As for England, it is hard to imagine an English team not being seeded in a European event but history states that their record in this event has been less than impressive. Team England’s best result was back in 2006 where they were runners up to The Netherlands in the inaugural event. Since then England have not featured in the medals. 

With the pressure off and with Germany and France fancied to advance this just might be team England’s opportunity to bounce back and create a mini upset. 

Group two also offers a valid talking point ahead of the tournament. Spain are the seeded team but with Bulgaria(pictured) in the group, the bronze medallists from 2014, absolutely anything can happen. Truthfully a Bulgarian team with the Stoeva sisters, Zetchiri, Nedelcheva, Popstoikova and Mitsova should be odds on to at least defend their bronze medal. But only time will tell the real story.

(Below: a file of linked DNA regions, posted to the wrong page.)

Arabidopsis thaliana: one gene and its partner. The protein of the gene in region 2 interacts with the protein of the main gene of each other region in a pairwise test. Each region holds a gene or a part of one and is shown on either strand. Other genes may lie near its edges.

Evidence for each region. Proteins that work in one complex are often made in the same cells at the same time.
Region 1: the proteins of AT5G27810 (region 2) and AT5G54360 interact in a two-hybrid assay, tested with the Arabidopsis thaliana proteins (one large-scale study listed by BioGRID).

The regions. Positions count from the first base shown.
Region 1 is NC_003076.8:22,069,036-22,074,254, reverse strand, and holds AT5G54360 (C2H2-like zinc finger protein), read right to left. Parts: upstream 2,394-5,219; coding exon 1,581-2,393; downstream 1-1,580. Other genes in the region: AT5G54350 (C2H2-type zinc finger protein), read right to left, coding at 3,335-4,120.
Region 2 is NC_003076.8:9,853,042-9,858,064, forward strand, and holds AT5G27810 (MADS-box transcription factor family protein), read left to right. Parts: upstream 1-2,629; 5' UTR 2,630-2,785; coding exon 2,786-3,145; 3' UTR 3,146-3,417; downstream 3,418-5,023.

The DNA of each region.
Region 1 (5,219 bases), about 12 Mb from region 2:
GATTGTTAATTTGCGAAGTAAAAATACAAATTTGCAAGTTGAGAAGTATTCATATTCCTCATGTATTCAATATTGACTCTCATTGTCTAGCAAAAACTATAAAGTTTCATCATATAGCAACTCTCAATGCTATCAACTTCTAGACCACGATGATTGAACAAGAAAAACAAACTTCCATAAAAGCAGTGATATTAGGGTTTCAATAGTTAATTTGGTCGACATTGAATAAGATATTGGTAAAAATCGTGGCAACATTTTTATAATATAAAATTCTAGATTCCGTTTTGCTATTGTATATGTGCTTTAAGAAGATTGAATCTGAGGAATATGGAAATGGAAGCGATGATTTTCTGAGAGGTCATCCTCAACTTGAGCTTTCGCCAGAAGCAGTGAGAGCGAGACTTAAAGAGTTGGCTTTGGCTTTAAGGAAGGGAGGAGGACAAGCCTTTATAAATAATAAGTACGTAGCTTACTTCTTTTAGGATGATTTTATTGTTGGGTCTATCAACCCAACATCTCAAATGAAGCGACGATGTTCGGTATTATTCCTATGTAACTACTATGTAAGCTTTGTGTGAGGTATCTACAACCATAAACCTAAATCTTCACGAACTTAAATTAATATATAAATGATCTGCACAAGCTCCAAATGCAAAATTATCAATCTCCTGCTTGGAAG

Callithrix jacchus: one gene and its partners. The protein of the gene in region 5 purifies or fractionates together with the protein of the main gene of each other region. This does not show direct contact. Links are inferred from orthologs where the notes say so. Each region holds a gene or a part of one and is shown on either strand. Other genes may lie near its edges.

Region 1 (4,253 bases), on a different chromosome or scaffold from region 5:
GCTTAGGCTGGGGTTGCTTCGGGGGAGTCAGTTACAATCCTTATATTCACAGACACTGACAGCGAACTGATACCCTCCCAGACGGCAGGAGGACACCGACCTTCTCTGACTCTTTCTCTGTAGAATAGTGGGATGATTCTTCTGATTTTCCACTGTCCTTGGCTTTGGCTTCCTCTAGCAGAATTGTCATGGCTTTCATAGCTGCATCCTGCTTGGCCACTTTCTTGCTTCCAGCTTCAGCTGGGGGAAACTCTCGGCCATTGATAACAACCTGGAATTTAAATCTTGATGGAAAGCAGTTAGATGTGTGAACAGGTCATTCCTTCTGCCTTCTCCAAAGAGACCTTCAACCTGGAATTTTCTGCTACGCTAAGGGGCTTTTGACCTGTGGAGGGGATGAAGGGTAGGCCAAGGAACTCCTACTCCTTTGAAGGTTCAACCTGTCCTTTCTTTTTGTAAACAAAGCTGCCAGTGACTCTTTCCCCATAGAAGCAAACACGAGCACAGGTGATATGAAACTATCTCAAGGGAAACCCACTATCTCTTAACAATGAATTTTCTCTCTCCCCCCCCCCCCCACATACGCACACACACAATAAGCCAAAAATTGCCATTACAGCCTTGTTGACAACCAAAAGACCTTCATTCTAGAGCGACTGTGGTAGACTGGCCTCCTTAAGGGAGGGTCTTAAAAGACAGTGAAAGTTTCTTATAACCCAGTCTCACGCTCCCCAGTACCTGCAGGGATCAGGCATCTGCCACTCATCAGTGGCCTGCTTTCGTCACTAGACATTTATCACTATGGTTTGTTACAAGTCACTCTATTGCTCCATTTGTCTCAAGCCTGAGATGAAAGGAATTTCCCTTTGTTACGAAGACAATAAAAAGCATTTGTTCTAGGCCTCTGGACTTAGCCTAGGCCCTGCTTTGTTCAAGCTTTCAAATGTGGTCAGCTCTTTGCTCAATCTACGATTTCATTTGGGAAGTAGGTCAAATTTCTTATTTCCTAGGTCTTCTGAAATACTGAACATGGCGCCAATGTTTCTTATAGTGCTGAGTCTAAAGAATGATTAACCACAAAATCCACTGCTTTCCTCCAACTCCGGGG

As in the men’s event there is ample opportunity for some of Europe’s minnows to claim a quarter final berth with three spots available to the best runners up from the five groups. With the runners up from group two and three expected to advance the likes of Ireland, Estonia, Ukraine and Finland will be hoping to claim a tournament defining quarter final. 

All the action gets underway in Kazan on the 16th February and Badminton Europe will be on hand providing a live stream from court one and daily coverage via social media and website. 

To follow all the results live and view team line ups and draws for #EMWTC16 click HERE

To watch the live stream from court 1 from all sessions on all days click HERE

For live score and results from the European #EU15C competition running alongside the senior team events click HERE

Article by Mark Phelan for Badminton Europe. Photos courtesy of Badminton Photo.